Snow can be fluffy, snow can also be very heavy. Snow can be used for fun winter activities but it also needs to be removed from our sidewalks and driveways! If you usually shovel the snow from your property we want to make sure you stay un-injured and do it safely! This post is all about how to do just that. Shoveling snow is a common cause of back injury. Make sure you keep your back out of it.
You don’t need to do an lengthy warm up before shoveling but make sure you start out slow. You also don’t want to be cold so dress warmly and ideally head out from a warm place right before shoveling.
How to save your back from snow shovelling
Use this cool tool attachment to save your back, it can be attached to any straight shovel and really helps gain leverage. Check out these products, they might help save your back!
You can also use a curved shovel such as this one to save your back.
Curved shovels or adding the extra handle will help keep your back upright instead of bending over too much. Other common areas that might get injured include the shoulder. Make sure to push instead of lifting where possible and push amounts of snow that you can manage without strain. Bring the snow close to you without reaching too far forward. Remember that a bigger shovel is not always better. Ergonomics is important so keep it in mind!
Make sure to get outside and stay active!
Many people tend to stay indoors during the winter months. It is still important to be physically active and is instrumental in injury prevention.
- Take a moment to consider the things you like about winter. Maybe it’s skating at a nearby rink, tobogganing with the kids, building snow forts or just enjoying the brilliant blue sky Albertans enjoy each January. Finding ways to be active outdoors that you actually enjoy will help to make the winter pass faster.
- Invest in the gear. Being cold while trying to be active outside isn’t fun and it’s not likely that you’re going to stick with your winter activity for long if you’re uncomfortable. Given that in Alberta winter lasts four months (or more), investing in the proper outerwear is a worthwhile to help keep you active.
- Create goals and look for something to train for. While many people think that race season winds up in winter, myself included, John Stanton, the founder and CEO of the Running Room was quick to correct me. It turns out that while things do slowdown in winter there are still plenty of races, like the Resolution Run and the Hypothermic Half Marathon to take part in. If running’s not your thing, there’s the Silver Skate Festival and the Birkebeiner Cross Country Ski Race. Preparing for any of these winter sporting events will keep you active outside throughout the season.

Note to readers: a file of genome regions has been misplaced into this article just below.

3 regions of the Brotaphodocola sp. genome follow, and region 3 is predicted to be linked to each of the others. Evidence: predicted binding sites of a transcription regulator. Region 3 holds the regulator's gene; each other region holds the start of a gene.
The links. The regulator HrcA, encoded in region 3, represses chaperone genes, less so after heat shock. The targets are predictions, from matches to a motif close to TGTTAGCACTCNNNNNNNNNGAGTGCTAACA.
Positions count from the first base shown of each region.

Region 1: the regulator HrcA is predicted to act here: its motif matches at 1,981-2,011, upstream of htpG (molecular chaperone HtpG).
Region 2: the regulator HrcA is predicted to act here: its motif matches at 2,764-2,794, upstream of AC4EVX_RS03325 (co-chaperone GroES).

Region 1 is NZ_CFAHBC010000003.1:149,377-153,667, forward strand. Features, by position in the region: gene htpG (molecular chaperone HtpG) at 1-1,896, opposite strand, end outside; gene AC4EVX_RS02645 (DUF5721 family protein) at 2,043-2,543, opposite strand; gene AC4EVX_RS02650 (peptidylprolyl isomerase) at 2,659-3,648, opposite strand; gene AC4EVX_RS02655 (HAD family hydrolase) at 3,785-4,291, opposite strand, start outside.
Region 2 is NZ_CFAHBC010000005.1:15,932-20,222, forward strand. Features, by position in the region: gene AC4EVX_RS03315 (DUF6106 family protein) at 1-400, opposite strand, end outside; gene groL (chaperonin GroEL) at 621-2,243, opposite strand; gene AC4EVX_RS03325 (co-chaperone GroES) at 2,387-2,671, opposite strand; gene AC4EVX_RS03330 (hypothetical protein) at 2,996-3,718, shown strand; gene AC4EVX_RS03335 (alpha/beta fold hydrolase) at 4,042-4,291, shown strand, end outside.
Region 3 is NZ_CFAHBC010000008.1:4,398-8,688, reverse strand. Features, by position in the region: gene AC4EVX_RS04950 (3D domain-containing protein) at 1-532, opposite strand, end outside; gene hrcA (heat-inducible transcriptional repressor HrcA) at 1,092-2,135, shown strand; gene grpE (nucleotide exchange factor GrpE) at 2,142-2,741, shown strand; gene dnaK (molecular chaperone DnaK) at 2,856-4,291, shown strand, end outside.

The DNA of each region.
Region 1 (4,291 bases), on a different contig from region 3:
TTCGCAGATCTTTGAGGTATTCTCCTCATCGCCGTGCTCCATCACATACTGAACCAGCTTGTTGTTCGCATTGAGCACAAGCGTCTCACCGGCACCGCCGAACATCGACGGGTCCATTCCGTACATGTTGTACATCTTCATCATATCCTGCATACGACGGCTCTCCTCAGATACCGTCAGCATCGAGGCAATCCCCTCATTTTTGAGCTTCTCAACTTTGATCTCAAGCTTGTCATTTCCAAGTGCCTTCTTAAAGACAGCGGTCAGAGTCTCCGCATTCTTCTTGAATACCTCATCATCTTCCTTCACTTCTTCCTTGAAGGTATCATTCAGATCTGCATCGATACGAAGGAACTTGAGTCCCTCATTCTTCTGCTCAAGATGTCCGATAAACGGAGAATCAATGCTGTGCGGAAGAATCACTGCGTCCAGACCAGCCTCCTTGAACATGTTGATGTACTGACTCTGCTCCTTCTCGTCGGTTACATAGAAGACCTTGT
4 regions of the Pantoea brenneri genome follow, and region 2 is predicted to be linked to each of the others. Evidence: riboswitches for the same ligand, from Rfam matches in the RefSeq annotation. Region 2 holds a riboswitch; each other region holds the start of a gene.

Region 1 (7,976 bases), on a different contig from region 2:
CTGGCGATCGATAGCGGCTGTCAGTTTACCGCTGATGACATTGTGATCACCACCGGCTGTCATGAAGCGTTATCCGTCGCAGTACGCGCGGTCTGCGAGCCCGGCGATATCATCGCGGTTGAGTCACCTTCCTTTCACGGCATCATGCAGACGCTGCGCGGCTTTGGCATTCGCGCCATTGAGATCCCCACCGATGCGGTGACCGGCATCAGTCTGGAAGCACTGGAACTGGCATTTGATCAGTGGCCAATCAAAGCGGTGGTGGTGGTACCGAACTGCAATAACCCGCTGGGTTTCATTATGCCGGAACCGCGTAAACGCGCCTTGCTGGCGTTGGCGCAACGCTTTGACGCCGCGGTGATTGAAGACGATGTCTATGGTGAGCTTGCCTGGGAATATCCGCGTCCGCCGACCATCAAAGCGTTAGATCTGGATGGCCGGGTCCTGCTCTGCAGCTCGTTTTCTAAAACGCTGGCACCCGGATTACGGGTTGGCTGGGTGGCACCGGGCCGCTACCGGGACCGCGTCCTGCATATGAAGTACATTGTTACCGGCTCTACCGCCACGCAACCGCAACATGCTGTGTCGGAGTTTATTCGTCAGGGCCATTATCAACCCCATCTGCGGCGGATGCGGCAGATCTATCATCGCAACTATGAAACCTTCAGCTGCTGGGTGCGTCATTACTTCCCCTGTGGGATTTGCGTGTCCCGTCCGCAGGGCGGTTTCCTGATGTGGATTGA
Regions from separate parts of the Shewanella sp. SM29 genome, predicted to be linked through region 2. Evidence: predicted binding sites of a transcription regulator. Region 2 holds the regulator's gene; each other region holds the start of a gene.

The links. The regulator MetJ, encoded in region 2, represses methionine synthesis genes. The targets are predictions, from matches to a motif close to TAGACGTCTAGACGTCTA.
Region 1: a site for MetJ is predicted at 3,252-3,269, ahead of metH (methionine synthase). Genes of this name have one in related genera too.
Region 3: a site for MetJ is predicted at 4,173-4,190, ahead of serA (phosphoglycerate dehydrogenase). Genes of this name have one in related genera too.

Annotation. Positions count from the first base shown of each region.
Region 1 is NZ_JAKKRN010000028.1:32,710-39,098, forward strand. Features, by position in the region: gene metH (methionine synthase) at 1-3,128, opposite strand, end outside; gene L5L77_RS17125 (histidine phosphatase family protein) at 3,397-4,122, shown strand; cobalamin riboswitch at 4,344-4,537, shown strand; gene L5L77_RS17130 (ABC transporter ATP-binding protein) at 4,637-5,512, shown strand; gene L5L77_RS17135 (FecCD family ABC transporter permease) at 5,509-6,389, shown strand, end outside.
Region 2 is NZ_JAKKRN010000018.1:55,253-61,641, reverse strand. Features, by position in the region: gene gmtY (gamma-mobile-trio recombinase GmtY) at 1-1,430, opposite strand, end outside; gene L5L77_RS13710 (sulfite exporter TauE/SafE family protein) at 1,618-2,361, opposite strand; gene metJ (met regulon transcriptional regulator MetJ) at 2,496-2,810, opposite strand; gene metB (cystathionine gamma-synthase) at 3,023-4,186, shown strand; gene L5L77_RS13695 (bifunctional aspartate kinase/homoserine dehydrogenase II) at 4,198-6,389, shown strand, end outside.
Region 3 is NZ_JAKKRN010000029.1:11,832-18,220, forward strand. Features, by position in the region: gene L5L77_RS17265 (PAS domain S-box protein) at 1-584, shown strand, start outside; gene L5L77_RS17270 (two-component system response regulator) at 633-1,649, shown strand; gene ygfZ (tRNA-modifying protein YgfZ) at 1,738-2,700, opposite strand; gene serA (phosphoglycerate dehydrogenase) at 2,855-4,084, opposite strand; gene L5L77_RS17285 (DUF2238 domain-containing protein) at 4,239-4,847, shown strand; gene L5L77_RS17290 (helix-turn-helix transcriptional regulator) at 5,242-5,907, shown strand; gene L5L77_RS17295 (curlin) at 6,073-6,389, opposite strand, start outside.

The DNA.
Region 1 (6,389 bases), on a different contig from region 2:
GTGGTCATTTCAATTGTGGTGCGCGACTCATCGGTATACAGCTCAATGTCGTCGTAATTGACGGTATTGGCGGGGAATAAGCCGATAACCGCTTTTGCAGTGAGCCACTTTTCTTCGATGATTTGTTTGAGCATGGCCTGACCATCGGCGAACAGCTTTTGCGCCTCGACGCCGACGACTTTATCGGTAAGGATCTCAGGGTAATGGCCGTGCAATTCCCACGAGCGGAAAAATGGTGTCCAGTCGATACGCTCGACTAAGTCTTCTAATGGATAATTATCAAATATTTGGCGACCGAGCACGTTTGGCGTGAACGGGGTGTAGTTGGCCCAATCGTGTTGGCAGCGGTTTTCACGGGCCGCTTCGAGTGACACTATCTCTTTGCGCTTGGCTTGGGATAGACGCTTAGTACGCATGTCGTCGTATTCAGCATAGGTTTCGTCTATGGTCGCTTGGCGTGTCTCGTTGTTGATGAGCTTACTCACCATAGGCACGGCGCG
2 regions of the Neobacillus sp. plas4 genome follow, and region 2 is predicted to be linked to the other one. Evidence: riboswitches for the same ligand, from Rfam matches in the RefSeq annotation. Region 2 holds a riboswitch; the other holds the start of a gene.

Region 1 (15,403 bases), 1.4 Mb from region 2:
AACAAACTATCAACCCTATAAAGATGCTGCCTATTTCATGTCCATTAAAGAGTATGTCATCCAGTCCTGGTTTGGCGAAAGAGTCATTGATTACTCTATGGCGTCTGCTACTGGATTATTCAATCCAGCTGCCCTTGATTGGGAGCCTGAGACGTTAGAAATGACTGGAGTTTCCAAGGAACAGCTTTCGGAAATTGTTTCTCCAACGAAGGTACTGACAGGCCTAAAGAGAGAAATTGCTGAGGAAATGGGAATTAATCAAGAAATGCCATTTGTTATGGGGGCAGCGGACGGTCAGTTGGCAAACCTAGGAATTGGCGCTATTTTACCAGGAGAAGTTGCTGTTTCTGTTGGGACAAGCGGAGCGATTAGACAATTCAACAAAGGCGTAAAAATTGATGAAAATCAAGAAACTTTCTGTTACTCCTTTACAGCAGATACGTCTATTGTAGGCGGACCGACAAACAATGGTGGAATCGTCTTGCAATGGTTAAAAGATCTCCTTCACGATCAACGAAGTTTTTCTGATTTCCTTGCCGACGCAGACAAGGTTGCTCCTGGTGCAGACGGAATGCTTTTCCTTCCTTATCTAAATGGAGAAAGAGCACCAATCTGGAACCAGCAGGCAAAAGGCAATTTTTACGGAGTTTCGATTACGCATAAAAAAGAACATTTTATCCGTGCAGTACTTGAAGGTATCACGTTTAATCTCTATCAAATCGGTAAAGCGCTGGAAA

- Too cold outside? Move your workout indoors. Does your local recreation centre have a racquetball court, indoor pool to offer other activities or classes? Really don’t want to go outside at all? Workout in your home – skip rope, do jumping jacks or dust off that under-used treadmill.
Be careful and minimize slips and falls
During winter, many physiotherapists see patients for injuries that occurred during a fall due to winter conditions. Stay upright and prevent falls with the following tips:
- Check those treads! Just like the tires on your car, when the treads on your shoes or boots are smooth and worn down they won’t offer much grip on ice and snow, making you more prone to falls. Check your footwear at the start of the season and keep an eye out for when it’s time to invest in some new footwear with rubber soles and non-slip treads. You might also consider buying spikes or coils(traction aids) that you strap to the sole of your shoes to give you better grip on ice and snow.
- What about those icy sidewalks? Fact is, walking like a penguin by shuffling and keeping your knees bent to maximize the contact between your shoes and the sidewalk helps to keep you balanced and on your feet!
- A fall can be detrimental to anybody especially the elderly. While fall prevention is important for the elderly all year round, it’s even more important on slippery sidewalks and streets. For more information, visit Finding Balance.
- Salt your sidewalks! It will help others as well as yourself not slip and risk an injury!
Lastly, you may want to enlist the help of a younger person on your street to shovel your walks. Maybe even help a young teenager make some cash if you want to avoid shoveling altogether.
We hope that these tips will help you to stay safe and active in the winter months. Be careful of your back to make sure you stay healthy and get out there and have fun!
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